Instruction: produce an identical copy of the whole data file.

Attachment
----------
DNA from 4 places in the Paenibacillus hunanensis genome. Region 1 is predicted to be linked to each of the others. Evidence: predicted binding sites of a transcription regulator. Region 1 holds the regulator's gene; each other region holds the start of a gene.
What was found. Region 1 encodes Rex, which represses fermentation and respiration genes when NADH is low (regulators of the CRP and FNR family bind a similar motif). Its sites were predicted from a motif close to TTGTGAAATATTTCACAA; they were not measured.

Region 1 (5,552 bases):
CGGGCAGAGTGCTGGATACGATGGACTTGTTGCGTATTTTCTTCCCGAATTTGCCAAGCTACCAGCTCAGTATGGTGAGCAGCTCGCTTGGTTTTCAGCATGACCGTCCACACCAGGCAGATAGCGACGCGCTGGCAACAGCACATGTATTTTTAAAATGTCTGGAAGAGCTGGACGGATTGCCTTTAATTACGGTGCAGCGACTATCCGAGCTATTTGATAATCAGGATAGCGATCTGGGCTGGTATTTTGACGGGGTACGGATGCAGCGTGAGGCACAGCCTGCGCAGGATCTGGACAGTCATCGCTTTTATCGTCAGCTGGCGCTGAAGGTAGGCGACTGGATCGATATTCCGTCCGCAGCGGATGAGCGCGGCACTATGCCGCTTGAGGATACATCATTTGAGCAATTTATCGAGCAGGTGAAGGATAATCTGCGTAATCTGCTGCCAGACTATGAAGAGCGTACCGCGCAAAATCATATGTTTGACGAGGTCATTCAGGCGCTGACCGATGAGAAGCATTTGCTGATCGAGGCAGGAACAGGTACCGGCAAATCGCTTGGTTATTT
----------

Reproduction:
DNA from 4 places in the Paenibacillus hunanensis genome. Region 1 is predicted to be linked to each of the others. Evidence: predicted binding sites of a transcription regulator. Region 1 holds the regulator's gene; each other region holds the start of a gene.
What was found. Region 1 encodes Rex, which represses fermentation and respiration genes when NADH is low (regulators of the CRP and FNR family bind a similar motif). Its sites were predicted from a motif close to TTGTGAAATATTTCACAA; they were not measured.

Region 1 (5,552 bases):
CGGGCAGAGTGCTGGATACGATGGACTTGTTGCGTATTTTCTTCCCGAATTTGCCAAGCTACCAGCTCAGTATGGTGAGCAGCTCGCTTGGTTTTCAGCATGACCGTCCACACCAGGCAGATAGCGACGCGCTGGCAACAGCACATGTATTTTTAAAATGTCTGGAAGAGCTGGACGGATTGCCTTTAATTACGGTGCAGCGACTATCCGAGCTATTTGATAATCAGGATAGCGATCTGGGCTGGTATTTTGACGGGGTACGGATGCAGCGTGAGGCACAGCCTGCGCAGGATCTGGACAGTCATCGCTTTTATCGTCAGCTGGCGCTGAAGGTAGGCGACTGGATCGATATTCCGTCCGCAGCGGATGAGCGCGGCACTATGCCGCTTGAGGATACATCATTTGAGCAATTTATCGAGCAGGTGAAGGATAATCTGCGTAATCTGCTGCCAGACTATGAAGAGCGTACCGCGCAAAATCATATGTTTGACGAGGTCATTCAGGCGCTGACCGATGAGAAGCATTTGCTGATCGAGGCAGGAACAGGTACCGGCAAATCGCTTGGTTATTT